Now, all of this may sound extremely esoteric and on some level, it is.  I picked up this book because I recently started re-reading Dante's Comedia and thought it might provide some useful insights into how Dante's intended audience might have read his poem.  On this expectation this book has certainly delivered.  But I found, somewhat to my surprise, that the most interesting aspect of this book has more to do with considering what it means to view the universe through the "lens" of whatever one's age's prevailing "model" might be.  And while this is primarily a work interested in artistic imagination, Lewis suggests that on some level general conceptualizations of scientific concepts themselves are influenced by this process (and hence why I suggest the idea of a "paradigm" might be in order).  For what difference does it make that the medieval's conceived of a hierarchical universe in which base matter expresses a "downward tendency" while moderns conceive of gravity fields as responsible for this affect?  Mr. Lewis thinks that matters a great deal; for are not the two model's both, as expressed in language and imagination, competing metaphors?  It's true that the modern model "fits the appearances" of the world that we have now perceived in a way which the Aristotelian model does not, however this older model perfectly encapsulated the world which these older thinkers were able to see and observe in their own time.  The suggestion then is, how many of our own modern model's unassailable aspects are really derived "purely" from the data of the observable world (important in the modern model and--perhaps surprisingly--also in the medieval model) and how many are themselves shaped by the model's inevitable effect upon our imaginations?  Now, Lewis is no relativist, and (though a partisan) neither is he an apologist for the medieval over the modern model.  Lewis' point is that to observe and to synthesize within the imagination one's idea of what one is observing or what one should observe are two processes that mutually inform one another.  And invariably, because a model or paradigm is never the whole, there are things that a certain model will present and account for well and things which it will not present as well.  And when one model replaces another, even if the model is objectively 'better' in that it better fits the appearances than a previous model, this does not mean that it presents all things so well as as did the previous model, nor does it save the present model--whatsoever that model may be--from the day when its accrued language and 'obvious' suppositions are themselves overturned by yet another model which better fits appearances which were not even dreamt of by its predecessor.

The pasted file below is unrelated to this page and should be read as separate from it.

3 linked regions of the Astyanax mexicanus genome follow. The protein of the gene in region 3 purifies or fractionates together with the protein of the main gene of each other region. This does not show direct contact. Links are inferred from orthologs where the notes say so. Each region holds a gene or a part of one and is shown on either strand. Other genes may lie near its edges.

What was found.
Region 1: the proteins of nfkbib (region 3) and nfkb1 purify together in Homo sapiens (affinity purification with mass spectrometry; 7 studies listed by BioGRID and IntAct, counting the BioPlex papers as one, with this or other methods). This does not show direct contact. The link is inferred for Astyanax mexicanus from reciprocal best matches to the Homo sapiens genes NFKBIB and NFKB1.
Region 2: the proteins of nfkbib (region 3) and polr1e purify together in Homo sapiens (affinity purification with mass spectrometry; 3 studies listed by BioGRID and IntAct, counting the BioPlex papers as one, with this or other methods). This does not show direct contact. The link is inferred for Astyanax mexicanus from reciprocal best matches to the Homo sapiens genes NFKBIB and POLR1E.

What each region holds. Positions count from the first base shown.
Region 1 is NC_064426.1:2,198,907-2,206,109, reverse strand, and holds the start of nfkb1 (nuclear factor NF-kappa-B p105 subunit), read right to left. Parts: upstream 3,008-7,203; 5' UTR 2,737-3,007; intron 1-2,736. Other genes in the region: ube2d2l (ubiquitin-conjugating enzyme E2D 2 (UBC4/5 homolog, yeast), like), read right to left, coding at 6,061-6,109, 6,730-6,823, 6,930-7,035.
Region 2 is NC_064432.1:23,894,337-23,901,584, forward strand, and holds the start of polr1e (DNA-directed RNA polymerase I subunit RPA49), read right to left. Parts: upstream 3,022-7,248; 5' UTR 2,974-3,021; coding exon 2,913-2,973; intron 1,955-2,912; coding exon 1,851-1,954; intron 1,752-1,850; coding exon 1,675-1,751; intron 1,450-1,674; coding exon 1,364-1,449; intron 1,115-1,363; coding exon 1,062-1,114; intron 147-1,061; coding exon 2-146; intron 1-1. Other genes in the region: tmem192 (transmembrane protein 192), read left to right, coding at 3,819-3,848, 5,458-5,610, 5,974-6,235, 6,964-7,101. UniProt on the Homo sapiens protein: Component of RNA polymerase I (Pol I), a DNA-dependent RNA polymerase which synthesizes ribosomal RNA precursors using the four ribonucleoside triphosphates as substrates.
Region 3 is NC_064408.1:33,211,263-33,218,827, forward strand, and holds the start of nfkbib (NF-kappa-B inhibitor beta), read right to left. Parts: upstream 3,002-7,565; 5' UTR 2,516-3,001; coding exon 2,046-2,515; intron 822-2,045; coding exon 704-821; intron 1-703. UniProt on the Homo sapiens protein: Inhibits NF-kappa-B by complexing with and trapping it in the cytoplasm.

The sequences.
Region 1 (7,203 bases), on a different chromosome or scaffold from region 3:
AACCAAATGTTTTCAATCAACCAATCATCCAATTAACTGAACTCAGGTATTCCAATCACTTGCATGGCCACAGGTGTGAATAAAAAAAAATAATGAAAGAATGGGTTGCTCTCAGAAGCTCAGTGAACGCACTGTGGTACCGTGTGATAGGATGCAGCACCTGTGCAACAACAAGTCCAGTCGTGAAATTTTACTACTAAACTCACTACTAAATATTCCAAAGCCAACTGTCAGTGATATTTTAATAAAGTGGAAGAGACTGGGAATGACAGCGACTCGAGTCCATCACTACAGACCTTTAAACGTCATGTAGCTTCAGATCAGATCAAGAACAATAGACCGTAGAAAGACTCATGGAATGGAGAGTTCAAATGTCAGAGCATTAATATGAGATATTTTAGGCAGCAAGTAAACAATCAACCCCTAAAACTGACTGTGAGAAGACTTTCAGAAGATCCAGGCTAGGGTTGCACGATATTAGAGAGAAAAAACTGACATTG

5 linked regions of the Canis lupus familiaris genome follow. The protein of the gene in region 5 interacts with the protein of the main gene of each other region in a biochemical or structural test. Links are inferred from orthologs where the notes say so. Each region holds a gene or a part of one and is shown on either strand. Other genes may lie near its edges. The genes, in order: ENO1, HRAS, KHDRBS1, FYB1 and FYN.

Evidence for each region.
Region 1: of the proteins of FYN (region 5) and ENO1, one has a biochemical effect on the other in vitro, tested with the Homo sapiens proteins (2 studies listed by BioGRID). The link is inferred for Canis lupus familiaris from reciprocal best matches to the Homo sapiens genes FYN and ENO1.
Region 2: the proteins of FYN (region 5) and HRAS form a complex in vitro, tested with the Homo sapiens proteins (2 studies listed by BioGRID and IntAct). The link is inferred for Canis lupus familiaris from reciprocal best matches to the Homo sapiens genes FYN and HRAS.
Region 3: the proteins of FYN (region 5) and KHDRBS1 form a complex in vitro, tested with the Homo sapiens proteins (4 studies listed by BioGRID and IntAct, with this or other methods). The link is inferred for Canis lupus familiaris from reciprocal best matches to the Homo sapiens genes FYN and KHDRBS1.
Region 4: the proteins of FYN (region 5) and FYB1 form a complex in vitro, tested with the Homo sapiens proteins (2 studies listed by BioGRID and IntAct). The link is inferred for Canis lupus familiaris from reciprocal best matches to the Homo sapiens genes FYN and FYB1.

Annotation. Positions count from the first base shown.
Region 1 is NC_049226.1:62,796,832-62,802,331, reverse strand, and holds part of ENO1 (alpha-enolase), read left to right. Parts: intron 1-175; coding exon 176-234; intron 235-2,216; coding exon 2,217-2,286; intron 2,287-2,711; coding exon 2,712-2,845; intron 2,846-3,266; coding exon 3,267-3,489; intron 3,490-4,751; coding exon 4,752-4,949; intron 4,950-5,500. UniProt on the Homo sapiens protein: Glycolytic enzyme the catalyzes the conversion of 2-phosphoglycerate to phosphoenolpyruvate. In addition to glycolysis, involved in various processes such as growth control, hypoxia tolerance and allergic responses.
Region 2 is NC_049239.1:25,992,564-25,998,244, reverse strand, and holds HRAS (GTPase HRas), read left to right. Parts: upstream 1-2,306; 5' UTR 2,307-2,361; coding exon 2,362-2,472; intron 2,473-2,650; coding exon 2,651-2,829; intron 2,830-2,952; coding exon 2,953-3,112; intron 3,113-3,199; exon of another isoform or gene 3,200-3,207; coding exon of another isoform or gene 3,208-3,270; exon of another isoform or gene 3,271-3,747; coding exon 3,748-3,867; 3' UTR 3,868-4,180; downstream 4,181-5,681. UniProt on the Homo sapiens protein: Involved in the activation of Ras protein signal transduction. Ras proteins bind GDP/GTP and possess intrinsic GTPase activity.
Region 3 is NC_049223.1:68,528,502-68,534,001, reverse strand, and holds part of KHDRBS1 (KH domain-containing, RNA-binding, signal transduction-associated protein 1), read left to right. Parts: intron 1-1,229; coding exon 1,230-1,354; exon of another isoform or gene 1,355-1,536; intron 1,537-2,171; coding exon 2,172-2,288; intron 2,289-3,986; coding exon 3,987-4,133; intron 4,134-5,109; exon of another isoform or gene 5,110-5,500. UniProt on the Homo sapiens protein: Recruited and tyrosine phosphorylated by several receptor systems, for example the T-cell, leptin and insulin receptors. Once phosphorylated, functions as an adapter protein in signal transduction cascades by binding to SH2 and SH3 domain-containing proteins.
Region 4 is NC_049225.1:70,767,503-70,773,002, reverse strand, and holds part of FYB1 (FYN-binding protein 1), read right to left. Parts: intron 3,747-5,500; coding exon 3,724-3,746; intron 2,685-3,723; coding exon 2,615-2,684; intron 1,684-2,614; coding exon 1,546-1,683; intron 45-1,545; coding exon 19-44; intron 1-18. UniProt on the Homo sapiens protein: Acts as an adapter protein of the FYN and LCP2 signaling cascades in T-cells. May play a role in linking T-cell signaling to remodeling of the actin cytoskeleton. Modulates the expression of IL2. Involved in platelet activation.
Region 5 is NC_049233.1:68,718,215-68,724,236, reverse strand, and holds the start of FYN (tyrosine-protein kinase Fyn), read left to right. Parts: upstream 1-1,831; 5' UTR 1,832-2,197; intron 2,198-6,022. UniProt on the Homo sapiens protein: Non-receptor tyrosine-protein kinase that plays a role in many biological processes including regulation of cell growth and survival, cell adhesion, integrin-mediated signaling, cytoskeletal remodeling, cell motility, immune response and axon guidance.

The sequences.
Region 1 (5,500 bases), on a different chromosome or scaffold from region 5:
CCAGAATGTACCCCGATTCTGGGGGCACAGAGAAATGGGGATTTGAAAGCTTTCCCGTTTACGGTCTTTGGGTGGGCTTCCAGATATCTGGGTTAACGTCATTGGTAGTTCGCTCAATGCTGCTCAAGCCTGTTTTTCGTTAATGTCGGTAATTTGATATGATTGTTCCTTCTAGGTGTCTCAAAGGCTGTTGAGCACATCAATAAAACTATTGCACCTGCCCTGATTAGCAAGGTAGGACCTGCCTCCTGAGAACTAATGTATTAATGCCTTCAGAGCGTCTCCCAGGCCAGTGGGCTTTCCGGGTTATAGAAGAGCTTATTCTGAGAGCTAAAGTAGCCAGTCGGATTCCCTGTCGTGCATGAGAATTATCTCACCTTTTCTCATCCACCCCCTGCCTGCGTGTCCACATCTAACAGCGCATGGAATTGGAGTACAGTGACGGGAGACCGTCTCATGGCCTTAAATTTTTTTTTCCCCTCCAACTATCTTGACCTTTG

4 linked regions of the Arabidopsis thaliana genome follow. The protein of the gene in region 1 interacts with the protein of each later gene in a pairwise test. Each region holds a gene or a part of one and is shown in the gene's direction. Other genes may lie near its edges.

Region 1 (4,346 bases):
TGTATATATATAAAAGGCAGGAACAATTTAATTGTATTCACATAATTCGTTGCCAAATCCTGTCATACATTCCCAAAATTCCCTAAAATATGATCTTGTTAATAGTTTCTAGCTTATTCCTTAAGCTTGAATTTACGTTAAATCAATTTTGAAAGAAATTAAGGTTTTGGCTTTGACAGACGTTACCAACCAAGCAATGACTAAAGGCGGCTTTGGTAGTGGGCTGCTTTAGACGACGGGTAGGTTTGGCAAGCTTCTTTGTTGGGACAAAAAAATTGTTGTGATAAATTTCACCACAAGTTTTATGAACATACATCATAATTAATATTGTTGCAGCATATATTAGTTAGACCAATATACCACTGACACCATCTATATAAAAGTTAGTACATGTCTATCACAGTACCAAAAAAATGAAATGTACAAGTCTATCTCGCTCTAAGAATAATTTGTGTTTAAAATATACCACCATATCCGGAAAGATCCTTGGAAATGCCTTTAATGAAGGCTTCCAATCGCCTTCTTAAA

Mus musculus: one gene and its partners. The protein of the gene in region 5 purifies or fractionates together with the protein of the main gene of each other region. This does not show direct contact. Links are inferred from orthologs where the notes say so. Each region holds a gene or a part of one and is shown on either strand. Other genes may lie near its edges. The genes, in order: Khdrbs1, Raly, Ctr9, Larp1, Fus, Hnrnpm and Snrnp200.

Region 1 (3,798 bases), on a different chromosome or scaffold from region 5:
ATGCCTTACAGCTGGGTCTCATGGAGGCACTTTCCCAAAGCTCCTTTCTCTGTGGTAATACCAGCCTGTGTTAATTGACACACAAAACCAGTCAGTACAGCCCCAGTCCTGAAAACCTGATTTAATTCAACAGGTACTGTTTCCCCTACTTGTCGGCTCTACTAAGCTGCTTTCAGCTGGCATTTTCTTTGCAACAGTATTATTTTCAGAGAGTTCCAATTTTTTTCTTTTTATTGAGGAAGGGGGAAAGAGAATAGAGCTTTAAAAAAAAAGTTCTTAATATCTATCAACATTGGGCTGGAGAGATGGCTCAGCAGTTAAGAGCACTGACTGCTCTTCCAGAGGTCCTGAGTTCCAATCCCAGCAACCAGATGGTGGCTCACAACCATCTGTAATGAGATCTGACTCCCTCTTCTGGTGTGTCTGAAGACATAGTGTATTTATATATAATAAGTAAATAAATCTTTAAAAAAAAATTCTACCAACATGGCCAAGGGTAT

Now, all this may seem a very obvious point to anyone familiar with the writings of Kuhn, the philosophy of science, Ptolemy, or a whole host of other things.  What I found unique here was not so much the thesis (or perhaps I would do better to say "musings" since arguably the comparison of the modern and the medieval is not Lewis' central concern) but the method whereby one is invited into the imagination and the very mind of one of our medieval forebears, and asked to examine the modern scientific model from their perspective, not as ignorant Cretans, but as intelligent and inquisitive human beings (for so they were) curious as to what led us to jettison their model and replace it with a model of our own.  Once we see the role that language and imagination play in how we inevitably interact with our present historical 'model', how can we not be struck by a sense of humility, recognizing (if not ever really fully comprehending) all those layers of assumption and imagination and language and community which shape our conceptualization of the 'real' and the 'observable'.  For an age as enamored with our own progress and power as this current age, any opportunity to inject a bit of humility into our conceptualization of ourselves should be most welcome.  

(I apologize the poor wording of this post.  I am attempting to cover a work which is itself a summary very quickly, and I was up late last night finishing the book.  I just wanted to be sure that I got this post up as quickly as possible.  Please feel free to contact me if you wish for any clarifications.)